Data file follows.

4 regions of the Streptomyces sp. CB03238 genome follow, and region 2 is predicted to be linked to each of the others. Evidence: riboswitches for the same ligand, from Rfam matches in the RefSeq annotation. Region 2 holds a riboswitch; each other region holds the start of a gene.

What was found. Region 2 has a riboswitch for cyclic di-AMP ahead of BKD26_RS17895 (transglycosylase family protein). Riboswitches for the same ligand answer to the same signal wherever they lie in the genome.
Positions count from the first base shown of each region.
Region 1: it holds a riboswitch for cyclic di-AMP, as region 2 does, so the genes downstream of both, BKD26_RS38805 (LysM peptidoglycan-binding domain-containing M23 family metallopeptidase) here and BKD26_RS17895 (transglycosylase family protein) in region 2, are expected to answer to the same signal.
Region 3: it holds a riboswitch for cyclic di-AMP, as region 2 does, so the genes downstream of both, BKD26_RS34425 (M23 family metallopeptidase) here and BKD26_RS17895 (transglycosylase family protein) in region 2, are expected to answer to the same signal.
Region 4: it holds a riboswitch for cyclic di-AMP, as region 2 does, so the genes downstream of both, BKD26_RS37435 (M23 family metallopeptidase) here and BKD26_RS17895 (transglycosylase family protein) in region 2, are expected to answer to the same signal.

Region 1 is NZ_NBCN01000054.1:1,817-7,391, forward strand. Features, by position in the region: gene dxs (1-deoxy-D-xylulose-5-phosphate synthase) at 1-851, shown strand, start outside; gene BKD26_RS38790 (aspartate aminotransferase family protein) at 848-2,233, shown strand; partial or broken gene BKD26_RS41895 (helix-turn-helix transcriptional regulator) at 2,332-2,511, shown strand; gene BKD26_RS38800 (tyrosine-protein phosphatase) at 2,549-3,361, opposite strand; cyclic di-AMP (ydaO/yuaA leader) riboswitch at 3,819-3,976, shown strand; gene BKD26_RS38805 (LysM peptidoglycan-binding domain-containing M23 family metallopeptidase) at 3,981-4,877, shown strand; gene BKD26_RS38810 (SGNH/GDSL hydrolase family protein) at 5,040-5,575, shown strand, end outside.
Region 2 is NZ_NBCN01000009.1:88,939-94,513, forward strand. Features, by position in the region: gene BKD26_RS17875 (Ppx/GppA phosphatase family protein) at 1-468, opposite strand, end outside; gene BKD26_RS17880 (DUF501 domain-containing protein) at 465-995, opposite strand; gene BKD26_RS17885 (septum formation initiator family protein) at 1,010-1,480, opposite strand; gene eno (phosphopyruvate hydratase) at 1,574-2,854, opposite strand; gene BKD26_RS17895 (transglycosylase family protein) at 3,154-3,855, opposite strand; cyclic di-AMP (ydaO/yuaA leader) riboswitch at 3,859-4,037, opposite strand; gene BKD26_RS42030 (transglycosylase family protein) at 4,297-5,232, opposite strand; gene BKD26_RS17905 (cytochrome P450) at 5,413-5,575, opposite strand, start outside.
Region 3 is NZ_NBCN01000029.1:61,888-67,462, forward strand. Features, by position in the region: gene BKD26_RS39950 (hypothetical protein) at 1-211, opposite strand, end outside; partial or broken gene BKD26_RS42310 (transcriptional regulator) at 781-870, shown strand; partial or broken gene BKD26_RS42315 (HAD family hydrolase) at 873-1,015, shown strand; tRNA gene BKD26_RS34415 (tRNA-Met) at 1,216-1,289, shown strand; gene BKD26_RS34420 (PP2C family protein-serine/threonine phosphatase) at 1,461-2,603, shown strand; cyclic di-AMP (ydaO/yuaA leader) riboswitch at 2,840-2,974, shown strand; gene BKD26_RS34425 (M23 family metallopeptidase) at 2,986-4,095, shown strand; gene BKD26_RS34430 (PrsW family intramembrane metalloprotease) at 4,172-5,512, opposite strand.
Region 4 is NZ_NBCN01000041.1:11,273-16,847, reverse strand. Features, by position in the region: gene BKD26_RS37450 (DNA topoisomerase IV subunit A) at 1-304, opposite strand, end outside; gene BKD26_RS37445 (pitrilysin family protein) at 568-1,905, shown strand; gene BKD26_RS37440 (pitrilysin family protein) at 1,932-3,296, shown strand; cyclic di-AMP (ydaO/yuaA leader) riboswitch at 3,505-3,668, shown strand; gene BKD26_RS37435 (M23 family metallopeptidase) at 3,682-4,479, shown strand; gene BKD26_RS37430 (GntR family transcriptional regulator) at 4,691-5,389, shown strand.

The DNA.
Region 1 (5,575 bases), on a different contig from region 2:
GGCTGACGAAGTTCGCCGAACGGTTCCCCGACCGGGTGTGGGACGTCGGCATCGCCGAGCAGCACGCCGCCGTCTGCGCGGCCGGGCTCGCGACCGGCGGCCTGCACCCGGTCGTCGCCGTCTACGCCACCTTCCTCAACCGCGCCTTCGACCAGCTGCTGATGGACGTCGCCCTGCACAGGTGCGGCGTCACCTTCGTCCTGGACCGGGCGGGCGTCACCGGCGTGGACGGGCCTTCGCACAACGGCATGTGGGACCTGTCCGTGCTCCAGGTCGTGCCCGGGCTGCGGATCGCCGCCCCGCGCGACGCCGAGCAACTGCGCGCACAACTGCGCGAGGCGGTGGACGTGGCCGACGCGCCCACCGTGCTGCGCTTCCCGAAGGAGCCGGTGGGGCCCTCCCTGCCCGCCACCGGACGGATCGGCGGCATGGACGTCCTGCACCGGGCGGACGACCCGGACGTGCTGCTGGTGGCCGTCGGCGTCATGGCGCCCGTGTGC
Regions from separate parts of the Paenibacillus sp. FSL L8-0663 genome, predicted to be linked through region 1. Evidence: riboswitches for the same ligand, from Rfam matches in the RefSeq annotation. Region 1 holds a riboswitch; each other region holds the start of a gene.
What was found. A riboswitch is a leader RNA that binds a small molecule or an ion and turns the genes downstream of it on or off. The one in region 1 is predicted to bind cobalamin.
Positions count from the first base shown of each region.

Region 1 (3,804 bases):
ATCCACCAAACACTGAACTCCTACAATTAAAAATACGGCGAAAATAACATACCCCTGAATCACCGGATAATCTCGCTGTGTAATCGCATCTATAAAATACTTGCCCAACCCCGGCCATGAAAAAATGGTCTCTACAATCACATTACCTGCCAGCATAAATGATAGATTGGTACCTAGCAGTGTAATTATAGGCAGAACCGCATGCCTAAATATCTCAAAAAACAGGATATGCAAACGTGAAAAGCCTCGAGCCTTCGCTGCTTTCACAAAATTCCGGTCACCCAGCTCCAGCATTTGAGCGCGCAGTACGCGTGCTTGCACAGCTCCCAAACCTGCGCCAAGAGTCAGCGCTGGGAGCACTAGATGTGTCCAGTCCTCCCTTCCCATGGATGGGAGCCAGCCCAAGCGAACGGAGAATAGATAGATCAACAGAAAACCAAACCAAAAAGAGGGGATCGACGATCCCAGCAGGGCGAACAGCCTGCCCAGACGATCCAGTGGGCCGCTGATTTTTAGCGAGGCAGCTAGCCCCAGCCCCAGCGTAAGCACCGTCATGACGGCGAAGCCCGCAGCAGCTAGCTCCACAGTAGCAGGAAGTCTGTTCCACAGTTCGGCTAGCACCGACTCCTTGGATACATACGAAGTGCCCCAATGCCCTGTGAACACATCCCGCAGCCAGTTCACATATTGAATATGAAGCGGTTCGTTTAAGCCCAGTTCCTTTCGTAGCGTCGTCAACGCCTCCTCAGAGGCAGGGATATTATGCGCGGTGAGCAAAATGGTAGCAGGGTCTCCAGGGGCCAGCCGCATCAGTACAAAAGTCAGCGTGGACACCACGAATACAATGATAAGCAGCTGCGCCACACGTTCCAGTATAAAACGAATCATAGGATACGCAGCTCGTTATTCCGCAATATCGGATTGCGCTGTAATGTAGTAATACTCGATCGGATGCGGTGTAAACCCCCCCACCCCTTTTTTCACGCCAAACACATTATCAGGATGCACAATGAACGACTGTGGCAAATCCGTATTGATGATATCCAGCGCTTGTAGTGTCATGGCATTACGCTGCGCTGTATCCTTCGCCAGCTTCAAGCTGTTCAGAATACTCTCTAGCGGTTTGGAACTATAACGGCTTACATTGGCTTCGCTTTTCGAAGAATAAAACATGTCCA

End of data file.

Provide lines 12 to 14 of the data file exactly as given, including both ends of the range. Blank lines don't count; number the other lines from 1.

Region 1 (5,575 bases), on a different contig from region 2:
GGCTGACGAAGTTCGCCGAACGGTTCCCCGACCGGGTGTGGGACGTCGGCATCGCCGAGCAGCACGCCGCCGTCTGCGCGGCCGGGCTCGCGACCGGCGGCCTGCACCCGGTCGTCGCCGTCTACGCCACCTTCCTCAACCGCGCCTTCGACCAGCTGCTGATGGACGTCGCCCTGCACAGGTGCGGCGTCACCTTCGTCCTGGACCGGGCGGGCGTCACCGGCGTGGACGGGCCTTCGCACAACGGCATGTGGGACCTGTCCGTGCTCCAGGTCGTGCCCGGGCTGCGGATCGCCGCCCCGCGCGACGCCGAGCAACTGCGCGCACAACTGCGCGAGGCGGTGGACGTGGCCGACGCGCCCACCGTGCTGCGCTTCCCGAAGGAGCCGGTGGGGCCCTCCCTGCCCGCCACCGGACGGATCGGCGGCATGGACGTCCTGCACCGGGCGGACGACCCGGACGTGCTGCTGGTGGCCGTCGGCGTCATGGCGCCCGTGTGC
Regions from separate parts of the Paenibacillus sp. FSL L8-0663 genome, predicted to be linked through region 1. Evidence: riboswitches for the same ligand, from Rfam matches in the RefSeq annotation. Region 1 holds a riboswitch; each other region holds the start of a gene.